White Balance, The Colour Of Light

Our eyes automatically adjust to different lighting conditions as we move from place to place, and we don’t tend to notice the subtle colour tints it carries. Nevertheless, these variations are much more obvious to the camera than to use and you may need to change your white balance settings to correct for them.

For example, the light from a candle has a warm red/orange colour cast, whereas an energy saving light-bulb emits light with a cool blue/green tinge. Midday sunlight is a clear white whereas shade has a blue tint. The aim of changing the white balance is to make whites appear as they would under the tint-free light of the midday sun, and keep the skintones accurate.

Often, the camera’s automatic white balance (WB) setting will do a fine job of measuring the ‘temperature’ of the light and adjusting accordingly. If, however, your images appear off-colour, you may want to manually select a white balance mode appropriate to your lighting situation. This is as simple as holding down the WB button and rotating the dial through the choices – tungsten, florescent, daylight, cloudy, shade, flash etc. For a more accurate reading, use your camera’s custom WB function and position a piece of white card in front of the camera, under the lighting conditions you want the reading for. Fill the viewfinder with the white card and take the shot. The camera will calculate the correct colour settings so that the white card appears correctly and will use those settings until you take another custom WB reading or change the WB mode. Alternatively, you can attach a WB filter to the end of your lens and set the camera using this.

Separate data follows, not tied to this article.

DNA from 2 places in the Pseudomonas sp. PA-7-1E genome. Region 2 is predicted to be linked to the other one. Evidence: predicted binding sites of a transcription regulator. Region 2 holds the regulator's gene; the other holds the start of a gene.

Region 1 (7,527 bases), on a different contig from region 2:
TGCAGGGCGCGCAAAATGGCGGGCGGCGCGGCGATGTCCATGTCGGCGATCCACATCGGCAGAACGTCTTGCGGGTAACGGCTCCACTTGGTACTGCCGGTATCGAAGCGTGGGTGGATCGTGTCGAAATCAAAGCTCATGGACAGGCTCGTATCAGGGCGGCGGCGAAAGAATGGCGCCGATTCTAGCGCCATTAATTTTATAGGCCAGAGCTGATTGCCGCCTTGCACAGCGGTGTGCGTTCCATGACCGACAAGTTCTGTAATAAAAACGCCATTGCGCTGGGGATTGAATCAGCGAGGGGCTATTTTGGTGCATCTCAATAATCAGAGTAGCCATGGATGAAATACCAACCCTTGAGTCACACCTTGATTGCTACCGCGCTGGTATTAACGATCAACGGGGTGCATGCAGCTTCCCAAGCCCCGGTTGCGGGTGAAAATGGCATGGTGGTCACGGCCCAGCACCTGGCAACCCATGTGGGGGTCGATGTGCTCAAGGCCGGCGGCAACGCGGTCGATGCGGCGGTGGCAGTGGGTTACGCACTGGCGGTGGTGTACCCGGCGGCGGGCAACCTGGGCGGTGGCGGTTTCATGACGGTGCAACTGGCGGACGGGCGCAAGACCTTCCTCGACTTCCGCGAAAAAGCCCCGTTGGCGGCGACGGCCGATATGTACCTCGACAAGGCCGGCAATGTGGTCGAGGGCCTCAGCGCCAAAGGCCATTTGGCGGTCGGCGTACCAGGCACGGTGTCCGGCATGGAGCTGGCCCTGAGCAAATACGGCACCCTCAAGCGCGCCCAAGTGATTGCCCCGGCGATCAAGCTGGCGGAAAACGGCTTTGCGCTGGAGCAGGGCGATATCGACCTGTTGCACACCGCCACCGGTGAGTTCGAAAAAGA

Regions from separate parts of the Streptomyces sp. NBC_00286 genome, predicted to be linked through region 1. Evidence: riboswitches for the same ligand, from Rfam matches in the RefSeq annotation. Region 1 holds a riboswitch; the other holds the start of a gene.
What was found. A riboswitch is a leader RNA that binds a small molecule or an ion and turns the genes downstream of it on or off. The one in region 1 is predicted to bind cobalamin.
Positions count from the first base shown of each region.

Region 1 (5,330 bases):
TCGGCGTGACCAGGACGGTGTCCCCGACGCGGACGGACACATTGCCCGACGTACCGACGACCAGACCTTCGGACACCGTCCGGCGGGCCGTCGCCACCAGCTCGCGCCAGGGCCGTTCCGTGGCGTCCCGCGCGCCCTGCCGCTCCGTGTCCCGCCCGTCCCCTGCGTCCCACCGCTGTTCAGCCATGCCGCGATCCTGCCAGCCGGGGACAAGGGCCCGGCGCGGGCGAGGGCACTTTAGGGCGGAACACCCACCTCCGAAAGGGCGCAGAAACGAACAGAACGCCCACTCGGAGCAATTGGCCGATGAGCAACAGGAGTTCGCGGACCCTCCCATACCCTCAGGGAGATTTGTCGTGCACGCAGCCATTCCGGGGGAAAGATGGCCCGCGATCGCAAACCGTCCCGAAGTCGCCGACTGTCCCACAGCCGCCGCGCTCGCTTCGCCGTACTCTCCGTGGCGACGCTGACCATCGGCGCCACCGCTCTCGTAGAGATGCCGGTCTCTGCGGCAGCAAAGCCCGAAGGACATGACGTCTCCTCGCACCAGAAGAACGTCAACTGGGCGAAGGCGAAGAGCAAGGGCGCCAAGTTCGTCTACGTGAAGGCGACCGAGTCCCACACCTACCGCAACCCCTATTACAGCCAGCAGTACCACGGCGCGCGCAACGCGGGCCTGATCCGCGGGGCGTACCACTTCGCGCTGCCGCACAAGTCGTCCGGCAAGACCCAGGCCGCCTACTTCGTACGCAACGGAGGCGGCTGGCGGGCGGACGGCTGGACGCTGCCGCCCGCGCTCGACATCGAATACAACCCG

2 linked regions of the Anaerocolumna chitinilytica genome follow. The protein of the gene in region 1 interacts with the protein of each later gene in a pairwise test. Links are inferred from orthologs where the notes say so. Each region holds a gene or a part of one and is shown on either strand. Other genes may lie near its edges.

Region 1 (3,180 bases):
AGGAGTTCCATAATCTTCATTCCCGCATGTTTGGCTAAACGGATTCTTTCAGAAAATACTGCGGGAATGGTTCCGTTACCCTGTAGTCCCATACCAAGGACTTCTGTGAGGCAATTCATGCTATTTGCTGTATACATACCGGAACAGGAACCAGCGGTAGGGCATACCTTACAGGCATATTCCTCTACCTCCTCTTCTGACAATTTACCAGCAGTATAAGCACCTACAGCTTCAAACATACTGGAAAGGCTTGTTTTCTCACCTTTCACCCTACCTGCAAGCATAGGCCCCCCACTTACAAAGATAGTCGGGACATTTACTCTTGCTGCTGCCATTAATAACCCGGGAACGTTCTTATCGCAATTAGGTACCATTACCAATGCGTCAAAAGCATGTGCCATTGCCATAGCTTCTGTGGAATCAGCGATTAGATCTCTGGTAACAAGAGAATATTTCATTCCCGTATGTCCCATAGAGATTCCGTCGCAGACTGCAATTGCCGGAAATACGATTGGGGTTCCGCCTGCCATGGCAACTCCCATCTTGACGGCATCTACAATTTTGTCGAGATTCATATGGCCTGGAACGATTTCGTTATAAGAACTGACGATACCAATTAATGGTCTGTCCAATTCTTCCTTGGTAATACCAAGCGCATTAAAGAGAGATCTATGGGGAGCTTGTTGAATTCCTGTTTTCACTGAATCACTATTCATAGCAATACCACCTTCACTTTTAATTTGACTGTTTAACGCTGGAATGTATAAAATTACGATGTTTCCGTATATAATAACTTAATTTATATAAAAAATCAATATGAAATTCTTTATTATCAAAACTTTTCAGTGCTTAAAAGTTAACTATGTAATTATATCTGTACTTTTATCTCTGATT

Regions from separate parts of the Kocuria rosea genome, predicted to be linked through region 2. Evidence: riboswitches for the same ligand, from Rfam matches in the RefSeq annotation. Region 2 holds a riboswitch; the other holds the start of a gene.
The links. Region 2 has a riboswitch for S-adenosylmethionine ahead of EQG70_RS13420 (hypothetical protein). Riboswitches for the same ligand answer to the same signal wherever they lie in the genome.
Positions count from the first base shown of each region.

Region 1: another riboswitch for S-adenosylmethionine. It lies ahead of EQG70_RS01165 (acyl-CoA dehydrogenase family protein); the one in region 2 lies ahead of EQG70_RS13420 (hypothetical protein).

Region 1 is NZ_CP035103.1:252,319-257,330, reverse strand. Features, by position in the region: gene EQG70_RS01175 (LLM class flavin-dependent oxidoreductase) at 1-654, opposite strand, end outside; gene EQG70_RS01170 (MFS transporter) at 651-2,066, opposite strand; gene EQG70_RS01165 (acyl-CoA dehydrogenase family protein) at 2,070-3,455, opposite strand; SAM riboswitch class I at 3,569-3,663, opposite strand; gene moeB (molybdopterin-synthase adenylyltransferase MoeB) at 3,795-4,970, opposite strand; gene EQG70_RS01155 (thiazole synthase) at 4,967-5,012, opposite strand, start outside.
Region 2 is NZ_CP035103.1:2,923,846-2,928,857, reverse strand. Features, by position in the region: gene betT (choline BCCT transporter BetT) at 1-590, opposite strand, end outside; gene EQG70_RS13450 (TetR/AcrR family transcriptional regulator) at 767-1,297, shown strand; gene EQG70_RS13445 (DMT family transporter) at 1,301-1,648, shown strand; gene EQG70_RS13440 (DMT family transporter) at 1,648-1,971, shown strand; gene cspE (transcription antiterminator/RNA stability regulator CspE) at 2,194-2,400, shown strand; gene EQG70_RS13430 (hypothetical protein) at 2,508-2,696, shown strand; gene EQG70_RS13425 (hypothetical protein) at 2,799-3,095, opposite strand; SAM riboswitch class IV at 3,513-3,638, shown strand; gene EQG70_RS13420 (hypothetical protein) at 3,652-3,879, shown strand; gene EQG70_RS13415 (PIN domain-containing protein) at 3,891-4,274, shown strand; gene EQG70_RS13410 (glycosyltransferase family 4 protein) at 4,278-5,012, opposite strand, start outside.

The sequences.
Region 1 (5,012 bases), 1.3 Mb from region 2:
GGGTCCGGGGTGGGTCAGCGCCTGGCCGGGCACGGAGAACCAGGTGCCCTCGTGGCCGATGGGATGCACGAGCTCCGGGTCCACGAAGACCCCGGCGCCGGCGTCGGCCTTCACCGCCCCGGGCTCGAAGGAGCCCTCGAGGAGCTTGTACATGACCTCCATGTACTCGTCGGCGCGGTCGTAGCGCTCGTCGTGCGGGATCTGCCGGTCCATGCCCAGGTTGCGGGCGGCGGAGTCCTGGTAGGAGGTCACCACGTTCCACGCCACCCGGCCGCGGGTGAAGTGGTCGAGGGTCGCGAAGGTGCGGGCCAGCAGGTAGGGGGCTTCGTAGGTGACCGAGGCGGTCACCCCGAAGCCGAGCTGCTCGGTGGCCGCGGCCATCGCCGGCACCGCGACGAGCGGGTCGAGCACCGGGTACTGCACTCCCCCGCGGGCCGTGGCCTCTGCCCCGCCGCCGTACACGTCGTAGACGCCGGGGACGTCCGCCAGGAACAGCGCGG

If you are shooting in Raw format, the camera will not make any white balance decisions for you. Instead, when you load your images into photo editing software, you will need to select the white balance tool and click on an area of the photo that should be white. The software will then make the appropriate colour adjustments so that the white area is rendered correctly. In Adobe Lightroom, you can do this in batches, by selecting all the images taken in the same lighting environment at once before using the white balance tool. Alternatively, you could photograph a piece of 18% grey card (available to buy from specialist stores or online) under each of the lighting conditions, then use this to set the white balance.

Alternatively, you could intentionally use an ‘incorrect’ setting for a creative effect. For example, you could use the cloudy setting on a clear day to warm up the tones of your portraits.

One final thing to note is that coloured surfaces reflect coloured light. If you photograph a subject near a bright red wall, for example, then the side of their face nearest that wall will be tinted red, too. To avoid this, you could use only white surfaces near your subject, photograph your subject with the coloured wall behind them or convert the image to black and white afterwards.